Special forces recover stolen Caravaggio painting in Berlin | Arts | DW | 29.06.2010
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Special forces recover stolen Caravaggio painting in Berlin

A stolen Caravaggio painting has been recovered in Berlin by German and Ukrainian special forces. Police stepped in just as the work was about to be sold, arresting members of the art trafficking ring as well.


Police arrested at least 24 members of the organized crime ring responsible for the theft

A valuable painting by Italian early Baroque painter Michelangelo Merisi da Caravaggio (1571-1610) was seized Friday in Berlin during a police raid, Germany's federal criminal police, the BKA, said Monday.

Members of the BKA as well as Germany's elite special operations police unit, GSG9, were involved in the raid, which interrupted a planned illegal sale of the work. The GSG9 is typically reserved for counter-terrorism or hostage situations.

One Russian and three Ukranian suspects from an international organized crime ring were also arrested. In Ukraine, where the painting was stolen in July 2008, 20 more alleged members of the art trafficking ring were reportedly taken into custody.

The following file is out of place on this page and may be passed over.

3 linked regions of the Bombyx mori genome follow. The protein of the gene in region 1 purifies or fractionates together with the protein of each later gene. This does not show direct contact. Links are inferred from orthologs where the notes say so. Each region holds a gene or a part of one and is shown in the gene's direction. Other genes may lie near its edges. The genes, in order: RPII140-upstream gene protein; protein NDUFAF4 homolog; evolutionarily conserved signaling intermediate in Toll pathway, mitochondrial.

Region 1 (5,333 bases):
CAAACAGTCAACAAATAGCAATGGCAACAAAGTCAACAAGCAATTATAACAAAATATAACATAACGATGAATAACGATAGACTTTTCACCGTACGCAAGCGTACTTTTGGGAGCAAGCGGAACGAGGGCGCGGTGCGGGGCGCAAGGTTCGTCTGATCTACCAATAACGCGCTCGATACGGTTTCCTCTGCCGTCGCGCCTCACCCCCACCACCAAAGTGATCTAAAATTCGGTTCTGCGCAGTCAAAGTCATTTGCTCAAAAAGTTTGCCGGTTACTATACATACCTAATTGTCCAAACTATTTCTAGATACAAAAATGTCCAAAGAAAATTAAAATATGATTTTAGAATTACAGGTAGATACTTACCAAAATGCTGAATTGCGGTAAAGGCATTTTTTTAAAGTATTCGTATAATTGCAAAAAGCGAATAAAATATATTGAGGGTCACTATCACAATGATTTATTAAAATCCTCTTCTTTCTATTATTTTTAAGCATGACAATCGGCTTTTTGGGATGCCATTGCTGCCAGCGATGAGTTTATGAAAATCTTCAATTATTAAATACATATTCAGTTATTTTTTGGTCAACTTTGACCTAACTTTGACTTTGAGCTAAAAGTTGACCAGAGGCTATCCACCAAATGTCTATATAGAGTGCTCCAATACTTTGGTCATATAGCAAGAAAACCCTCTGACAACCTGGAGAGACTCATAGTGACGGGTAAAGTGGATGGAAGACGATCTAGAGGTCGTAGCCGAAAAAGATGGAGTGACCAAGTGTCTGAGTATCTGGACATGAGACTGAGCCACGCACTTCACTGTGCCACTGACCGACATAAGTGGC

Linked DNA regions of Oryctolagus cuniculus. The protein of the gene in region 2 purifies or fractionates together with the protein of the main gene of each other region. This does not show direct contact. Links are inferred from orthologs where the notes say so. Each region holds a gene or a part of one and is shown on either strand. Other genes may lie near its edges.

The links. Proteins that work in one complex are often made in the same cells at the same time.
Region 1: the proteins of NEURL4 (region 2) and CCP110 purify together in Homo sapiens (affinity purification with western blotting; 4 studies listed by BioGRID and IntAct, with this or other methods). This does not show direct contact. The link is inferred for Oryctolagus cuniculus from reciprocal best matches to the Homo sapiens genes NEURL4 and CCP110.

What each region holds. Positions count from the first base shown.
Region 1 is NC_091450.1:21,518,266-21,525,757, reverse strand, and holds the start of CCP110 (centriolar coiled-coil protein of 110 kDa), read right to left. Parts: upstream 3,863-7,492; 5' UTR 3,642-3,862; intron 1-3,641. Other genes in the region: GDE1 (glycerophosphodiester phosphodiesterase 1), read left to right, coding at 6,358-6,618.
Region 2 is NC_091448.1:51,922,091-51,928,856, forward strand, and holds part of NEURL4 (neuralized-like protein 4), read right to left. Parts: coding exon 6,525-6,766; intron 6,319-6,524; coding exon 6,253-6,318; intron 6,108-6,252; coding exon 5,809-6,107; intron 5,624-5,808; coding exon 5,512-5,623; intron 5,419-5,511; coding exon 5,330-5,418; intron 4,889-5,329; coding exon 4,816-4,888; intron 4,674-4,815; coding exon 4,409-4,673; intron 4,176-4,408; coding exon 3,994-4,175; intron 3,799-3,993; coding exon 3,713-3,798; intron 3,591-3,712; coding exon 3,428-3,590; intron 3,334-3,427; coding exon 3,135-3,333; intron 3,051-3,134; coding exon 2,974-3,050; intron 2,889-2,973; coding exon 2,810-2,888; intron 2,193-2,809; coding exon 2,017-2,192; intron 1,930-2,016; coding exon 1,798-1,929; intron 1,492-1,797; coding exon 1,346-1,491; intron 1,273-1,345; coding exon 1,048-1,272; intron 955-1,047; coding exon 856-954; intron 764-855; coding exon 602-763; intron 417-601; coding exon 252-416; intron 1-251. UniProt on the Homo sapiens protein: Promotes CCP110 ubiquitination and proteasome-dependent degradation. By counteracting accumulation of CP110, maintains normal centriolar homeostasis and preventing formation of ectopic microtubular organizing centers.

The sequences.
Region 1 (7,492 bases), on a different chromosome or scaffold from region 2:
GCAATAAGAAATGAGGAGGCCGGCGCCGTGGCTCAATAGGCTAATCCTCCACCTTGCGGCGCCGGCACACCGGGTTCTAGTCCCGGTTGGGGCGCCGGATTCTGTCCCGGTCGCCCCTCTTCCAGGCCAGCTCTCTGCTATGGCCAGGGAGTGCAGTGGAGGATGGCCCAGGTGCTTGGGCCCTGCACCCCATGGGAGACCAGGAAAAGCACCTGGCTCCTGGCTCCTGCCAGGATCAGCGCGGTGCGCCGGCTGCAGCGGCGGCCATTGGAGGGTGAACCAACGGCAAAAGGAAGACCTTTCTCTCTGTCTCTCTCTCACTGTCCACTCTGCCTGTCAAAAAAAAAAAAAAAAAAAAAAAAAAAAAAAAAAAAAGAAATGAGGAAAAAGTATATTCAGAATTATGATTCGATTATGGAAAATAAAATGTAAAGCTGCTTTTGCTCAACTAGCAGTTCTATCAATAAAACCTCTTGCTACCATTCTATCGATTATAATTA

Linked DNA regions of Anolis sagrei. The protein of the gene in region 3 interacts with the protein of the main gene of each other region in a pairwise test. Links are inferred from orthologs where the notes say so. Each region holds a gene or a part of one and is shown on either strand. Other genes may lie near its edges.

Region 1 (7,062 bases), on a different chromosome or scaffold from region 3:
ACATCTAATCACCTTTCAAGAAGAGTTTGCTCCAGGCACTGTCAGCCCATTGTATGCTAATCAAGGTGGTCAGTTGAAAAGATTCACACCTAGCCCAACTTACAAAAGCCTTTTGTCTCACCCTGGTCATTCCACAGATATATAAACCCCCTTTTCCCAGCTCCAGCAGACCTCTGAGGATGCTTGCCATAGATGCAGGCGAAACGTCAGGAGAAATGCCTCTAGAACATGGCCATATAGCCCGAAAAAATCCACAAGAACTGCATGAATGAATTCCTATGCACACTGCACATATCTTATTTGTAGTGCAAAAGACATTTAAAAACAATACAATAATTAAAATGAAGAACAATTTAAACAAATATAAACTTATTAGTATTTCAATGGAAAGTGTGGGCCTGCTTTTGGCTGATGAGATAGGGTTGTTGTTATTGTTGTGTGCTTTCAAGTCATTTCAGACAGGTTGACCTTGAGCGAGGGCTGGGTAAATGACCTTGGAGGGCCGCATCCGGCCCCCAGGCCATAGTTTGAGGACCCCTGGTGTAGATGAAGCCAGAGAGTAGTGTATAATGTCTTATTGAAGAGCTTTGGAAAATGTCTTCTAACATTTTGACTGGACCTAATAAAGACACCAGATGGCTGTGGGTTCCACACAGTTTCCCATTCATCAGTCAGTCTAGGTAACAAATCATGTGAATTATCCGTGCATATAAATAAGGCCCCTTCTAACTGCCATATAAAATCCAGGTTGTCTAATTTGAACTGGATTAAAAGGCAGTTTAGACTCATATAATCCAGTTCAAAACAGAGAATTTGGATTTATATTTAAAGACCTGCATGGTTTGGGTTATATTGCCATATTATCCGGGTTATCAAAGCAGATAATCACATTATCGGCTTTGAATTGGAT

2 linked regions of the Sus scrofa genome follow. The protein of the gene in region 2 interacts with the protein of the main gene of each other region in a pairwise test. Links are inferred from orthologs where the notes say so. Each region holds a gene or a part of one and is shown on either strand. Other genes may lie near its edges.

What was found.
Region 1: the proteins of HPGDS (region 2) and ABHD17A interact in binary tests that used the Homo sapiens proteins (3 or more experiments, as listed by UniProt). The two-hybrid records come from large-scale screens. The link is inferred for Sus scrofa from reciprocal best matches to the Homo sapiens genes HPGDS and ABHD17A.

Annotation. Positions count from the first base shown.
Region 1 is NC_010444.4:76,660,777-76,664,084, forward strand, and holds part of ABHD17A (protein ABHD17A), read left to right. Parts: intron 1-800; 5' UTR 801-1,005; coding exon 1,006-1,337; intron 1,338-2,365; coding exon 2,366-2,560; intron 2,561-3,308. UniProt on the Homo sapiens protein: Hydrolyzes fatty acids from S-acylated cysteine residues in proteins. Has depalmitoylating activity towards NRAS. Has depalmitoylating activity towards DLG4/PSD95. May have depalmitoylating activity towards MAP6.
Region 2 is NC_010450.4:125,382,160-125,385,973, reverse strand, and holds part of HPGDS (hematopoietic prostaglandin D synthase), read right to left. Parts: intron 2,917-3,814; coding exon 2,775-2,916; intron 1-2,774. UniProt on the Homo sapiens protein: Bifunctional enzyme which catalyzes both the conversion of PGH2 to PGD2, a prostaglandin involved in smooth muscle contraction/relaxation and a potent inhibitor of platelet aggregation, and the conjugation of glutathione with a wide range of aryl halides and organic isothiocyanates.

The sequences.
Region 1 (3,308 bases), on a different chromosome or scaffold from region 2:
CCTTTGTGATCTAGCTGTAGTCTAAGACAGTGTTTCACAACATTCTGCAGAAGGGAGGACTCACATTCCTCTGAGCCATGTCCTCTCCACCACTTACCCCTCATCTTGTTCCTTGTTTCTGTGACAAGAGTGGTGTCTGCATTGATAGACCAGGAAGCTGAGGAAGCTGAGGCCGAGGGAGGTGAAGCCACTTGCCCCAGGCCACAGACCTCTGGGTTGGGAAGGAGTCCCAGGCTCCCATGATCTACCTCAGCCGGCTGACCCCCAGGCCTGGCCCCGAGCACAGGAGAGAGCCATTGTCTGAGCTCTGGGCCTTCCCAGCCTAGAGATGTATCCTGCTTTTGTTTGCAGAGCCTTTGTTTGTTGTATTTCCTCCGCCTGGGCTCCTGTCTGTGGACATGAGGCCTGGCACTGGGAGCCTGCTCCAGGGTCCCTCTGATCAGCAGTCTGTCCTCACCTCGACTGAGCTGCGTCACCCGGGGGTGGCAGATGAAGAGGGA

Caravaggio's Taking of Christ (1602)

Caravaggio's "Taking of Christ" had been missing for two years; it's permanent home is the National Gallery of Ireland

Mystery solved

The rescued work - "Taking of Christ," also known as "Kiss of Judas" - was painted in 1602 and is estimated to be worth an eight-figure sum.

The theft from the Museum for Western European and Oriental Art in Odessa sent shock waves across the art world. The whereabouts of the painting, cut from its frame and removed from the museum by unidentified thieves in 2008, were unknown until police determined that the work was meant to change hands in Berlin last Friday.

Caravaggio is known in particular for his chiaroscuro technique, contrasting dark and light in his works. He died young, at just 38, but enjoyed considerable success during his lifetime and is said to have had a major influence on great artists who came after him, including Rembrandt and Rubens.

Author: Kate Bowen (dpa/AFP/KNA)

Editor: Rob Turner

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